On Sept. 28, 2018, California Gov. Jerry Brown signed into law Senate Bill (“SB”) 838 and Assembly Bill (“AB”) 2658, which together will spur more innovation in and adoption of blockchain and cryptocurrency technologies.
More specifically, SB 838 authorizes certain corporations to maintain corporate records by means of blockchain technology.
In the case of a corporation that does not have outstanding securities listed on the New York Stock Exchange, the NYSE Amex, the NASDAQ Global Market, or the NASDAQ Capital Market, a provision authorizing records administered by or on behalf of the corporation in which the names of all of the corporation’s stockholders of record, the address and number of shares registered in the name of each of those stockholders, and all issuances and transfers of stock of the corporation to be recorded and kept on or by means of blockchain technology.
The law imposes certain conditions in order for a corporation to move its records to a blockchain platform, including that the encrypted information can be decrypted and converted into a clearly readable format within a reasonable period of time, and that the records can be used to prepare the list of shareholders, to record information required to be included on stock certificates, and to record required transfers of stock.
Even if California corporations are not ready to convert their shareholder lists and other corporate records to blockchain, the law provides an important signal to the blockchain industry that California is open to innovation.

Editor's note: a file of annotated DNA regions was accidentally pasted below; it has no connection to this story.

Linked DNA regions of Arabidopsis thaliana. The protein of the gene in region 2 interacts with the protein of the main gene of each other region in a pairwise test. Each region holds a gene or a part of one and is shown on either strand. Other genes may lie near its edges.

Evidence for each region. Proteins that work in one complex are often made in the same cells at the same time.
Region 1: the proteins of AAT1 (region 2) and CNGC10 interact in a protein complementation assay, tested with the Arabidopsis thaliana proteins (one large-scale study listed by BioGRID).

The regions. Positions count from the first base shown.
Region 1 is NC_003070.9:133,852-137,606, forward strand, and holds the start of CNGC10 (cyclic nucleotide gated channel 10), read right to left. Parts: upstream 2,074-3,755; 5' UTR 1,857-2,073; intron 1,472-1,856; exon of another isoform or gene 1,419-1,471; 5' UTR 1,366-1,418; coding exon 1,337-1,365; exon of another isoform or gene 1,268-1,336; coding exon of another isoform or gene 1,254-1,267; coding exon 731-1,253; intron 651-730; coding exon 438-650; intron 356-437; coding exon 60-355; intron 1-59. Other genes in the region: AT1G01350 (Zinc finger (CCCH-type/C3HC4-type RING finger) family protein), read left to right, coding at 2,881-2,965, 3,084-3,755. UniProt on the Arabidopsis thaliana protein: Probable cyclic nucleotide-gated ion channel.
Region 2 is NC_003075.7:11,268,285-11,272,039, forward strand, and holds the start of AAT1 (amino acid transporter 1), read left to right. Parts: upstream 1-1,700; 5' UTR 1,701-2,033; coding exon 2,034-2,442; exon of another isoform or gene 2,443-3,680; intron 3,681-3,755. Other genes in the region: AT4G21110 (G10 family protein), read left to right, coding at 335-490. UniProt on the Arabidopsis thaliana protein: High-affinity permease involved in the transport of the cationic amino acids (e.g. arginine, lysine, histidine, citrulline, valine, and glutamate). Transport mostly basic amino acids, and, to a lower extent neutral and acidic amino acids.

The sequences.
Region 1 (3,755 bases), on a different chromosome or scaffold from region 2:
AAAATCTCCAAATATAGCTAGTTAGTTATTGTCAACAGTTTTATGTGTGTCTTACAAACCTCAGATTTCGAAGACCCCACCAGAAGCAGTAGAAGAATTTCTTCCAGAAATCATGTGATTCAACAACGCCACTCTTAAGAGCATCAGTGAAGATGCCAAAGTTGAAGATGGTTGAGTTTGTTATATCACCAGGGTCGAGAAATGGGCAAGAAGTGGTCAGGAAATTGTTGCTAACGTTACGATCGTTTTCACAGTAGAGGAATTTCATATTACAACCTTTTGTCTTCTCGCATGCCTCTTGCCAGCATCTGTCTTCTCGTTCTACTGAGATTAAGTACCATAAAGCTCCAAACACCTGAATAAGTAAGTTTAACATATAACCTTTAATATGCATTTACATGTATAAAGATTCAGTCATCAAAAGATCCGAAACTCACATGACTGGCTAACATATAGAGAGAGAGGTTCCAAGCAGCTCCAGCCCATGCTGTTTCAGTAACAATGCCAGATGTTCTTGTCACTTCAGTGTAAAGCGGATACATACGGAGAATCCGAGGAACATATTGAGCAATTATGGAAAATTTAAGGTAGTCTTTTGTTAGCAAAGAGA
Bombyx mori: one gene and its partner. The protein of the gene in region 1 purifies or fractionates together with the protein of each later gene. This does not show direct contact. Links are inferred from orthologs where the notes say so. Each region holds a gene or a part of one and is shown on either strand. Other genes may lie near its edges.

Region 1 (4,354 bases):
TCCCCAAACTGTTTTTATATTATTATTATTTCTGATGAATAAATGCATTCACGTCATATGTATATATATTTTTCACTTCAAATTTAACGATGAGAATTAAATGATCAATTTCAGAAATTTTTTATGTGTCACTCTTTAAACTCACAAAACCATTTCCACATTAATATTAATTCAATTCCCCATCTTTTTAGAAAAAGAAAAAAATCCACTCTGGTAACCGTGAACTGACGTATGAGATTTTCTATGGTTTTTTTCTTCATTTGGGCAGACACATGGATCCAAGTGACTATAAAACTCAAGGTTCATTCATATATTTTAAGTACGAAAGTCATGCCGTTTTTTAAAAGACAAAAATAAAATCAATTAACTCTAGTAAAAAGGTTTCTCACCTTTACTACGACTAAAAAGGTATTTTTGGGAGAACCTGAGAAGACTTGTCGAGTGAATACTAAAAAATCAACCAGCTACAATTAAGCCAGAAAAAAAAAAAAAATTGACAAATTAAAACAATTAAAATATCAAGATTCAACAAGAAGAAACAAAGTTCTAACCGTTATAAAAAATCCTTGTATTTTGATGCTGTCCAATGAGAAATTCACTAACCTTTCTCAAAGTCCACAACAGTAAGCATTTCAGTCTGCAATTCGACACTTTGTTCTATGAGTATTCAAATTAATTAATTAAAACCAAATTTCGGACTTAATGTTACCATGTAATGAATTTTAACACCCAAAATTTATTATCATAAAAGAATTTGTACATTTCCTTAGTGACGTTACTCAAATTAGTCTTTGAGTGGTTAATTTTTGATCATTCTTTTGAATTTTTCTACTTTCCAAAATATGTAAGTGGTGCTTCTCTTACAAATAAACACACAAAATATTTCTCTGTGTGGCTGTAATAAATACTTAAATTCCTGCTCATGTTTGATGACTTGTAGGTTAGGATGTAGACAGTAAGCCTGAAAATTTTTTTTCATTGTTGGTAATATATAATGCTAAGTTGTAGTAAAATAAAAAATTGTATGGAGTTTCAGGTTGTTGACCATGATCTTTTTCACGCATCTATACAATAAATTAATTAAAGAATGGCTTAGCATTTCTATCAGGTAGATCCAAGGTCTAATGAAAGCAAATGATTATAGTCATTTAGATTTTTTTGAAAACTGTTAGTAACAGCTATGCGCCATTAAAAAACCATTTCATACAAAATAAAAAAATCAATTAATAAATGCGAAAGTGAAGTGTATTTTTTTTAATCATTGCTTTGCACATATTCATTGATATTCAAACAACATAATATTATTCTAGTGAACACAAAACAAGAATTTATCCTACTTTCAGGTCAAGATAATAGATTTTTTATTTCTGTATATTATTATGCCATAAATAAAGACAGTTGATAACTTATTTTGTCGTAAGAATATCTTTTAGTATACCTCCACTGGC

In conjunction with SB 838, AB 2658 will encourage wider adoption of blockchain technology, which underlies many cryptocurrency products. More specifically, AB 2658 adopts a common definition of “blockchain” and establishes a working group to study the uses, benefits, and risks of blockchain technology.
Notably, earlier versions of the bill would have amended the Uniform Electronic Transaction Act by defining “electronic record” and “electronic signature” to include contracts using blockchain technology or smart contract technology. After proponents disputed a common definition of “smart contracts,” the bill proponents amended the statute and proposed establishing a working group to study the underlying technology.
Viewed together, these two bills take a big step forward in adopting a common platform for defining the technology underlying cryptocurrency transactions. Both SB 838 and AB 2658 define “blockchain” as a “mathematically secured, chronological, and decentralized consensus ledger or database.” This definition generally fits the industry’s definition, but most notably makes no mention of information being publicly available, which many consider to be a hallmark of blockchain technology, nor that the information be validated by the use of cryptography (even though an earlier version of AB 2658 included this language).
There are efforts on the federal level to harmonize the definition of “blockchain” and to continue to study potential risks and benefits of using blockchain technology. In that regard, Congress recently introduced the Blockchain Promotion Act of 2018, which if enacted, would establish a bipartisan committee to create a common definition of blockchain and study its risks and benefits.
As policymakers continue to debate the potential uses of blockchain and cryptocurrency transactions, California’s latest two laws provide an important benchmark for other policymakers across the country.